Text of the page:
Gaucher disease: all you need to know about this orphan disease
Gaucher's disease, what is it?
Gaucher disease is a hereditary disease called lysosomal. It is caused by a deficient enzyme, glucocerebrosidase, which is used to destroy substances stored in lysosomones. Because of this fragile enzyme, some component cells of lysosomones no longer work. The liver, spleen and bone marrow are directly affected by Gaucher disease.
There are three types of Gaucher disease:
- Chronic non-neurological type 1 it affects about 95% of patients. The first type is the most common in patients, but it does not reach the nervous system.
- The acute neurological type 2 In most cases, people with type 2 die before the age of two. It is the most devastating form of Gaucher's disease because it directly attacks the nervous system.
- Subacute neurological type 3 : Of the other two forms of the disease, type 3 is the least common. It also affects the nervous system but its impact is much weaker than that of type 2.
What are the symptoms of Gaucher's disease?
The symptoms are diverse and their severity varies according to the patient. They can appear at any age:
- Appearance of hematomas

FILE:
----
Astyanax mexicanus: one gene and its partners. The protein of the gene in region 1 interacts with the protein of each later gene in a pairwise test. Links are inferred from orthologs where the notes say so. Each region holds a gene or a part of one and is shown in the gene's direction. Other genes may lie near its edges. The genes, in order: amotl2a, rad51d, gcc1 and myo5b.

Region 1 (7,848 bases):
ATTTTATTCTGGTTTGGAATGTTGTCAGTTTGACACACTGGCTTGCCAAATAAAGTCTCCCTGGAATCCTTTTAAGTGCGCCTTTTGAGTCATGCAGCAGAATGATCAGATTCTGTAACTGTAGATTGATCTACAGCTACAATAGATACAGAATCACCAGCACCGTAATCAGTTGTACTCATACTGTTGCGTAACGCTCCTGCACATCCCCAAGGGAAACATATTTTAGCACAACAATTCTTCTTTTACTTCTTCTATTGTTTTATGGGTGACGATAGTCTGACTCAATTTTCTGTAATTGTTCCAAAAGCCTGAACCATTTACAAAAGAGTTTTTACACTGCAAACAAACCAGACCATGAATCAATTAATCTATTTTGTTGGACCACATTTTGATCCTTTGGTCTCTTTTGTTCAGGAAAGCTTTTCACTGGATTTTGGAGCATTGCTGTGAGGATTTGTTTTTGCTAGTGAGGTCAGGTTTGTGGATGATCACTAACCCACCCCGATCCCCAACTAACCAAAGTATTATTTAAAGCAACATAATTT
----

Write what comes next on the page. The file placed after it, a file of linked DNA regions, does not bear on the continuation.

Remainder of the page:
- Increased volume of faith and spleen
- Bone fragility
- Bleeding (due to a drop in red blood cells)
- Belly swellings
How is the diagnosis made?
To detect Gaucher disease, a myelogram is often performed first. It is a question of taking a piece of the spinal cord by puncture of the bone of the sternum. Physicians can then identify healthy cells from those with Gaucher disease. But a myelogram is not enough for the diagnosis. An enzymatic assay must then be performed to confirm the presence of the disease or not.
This blood test measures the activity of glucocerebrosidase. For a sick person, the activity of the enzyme will be lower than in a healthy person. To determine the type of Gaucher disease, the blood genetic test is the only solution.
Additional examinations are recommended: a blood test, abdominal ultrasound or MRI to monitor the size of the organs (spleen and liver) and an MRI to monitor bone involvement.
Left-handed disease: what are the treatments?
For the moment, two treatments are possible for types 1 and 3. This is the enzymatic substitution treatment and the substrate reduction treatment. On the other hand, they are totally ineffective for Type 2 Gaucher disease. In order to start a treatment, the diagnosis of the disease must be made quickly. The longer the diagnosis, the more likely the patient is to have irreversible lesions such as fibrous splenomegaly, osteonecrosis, secondary osteoarthritis, or bone deformities.
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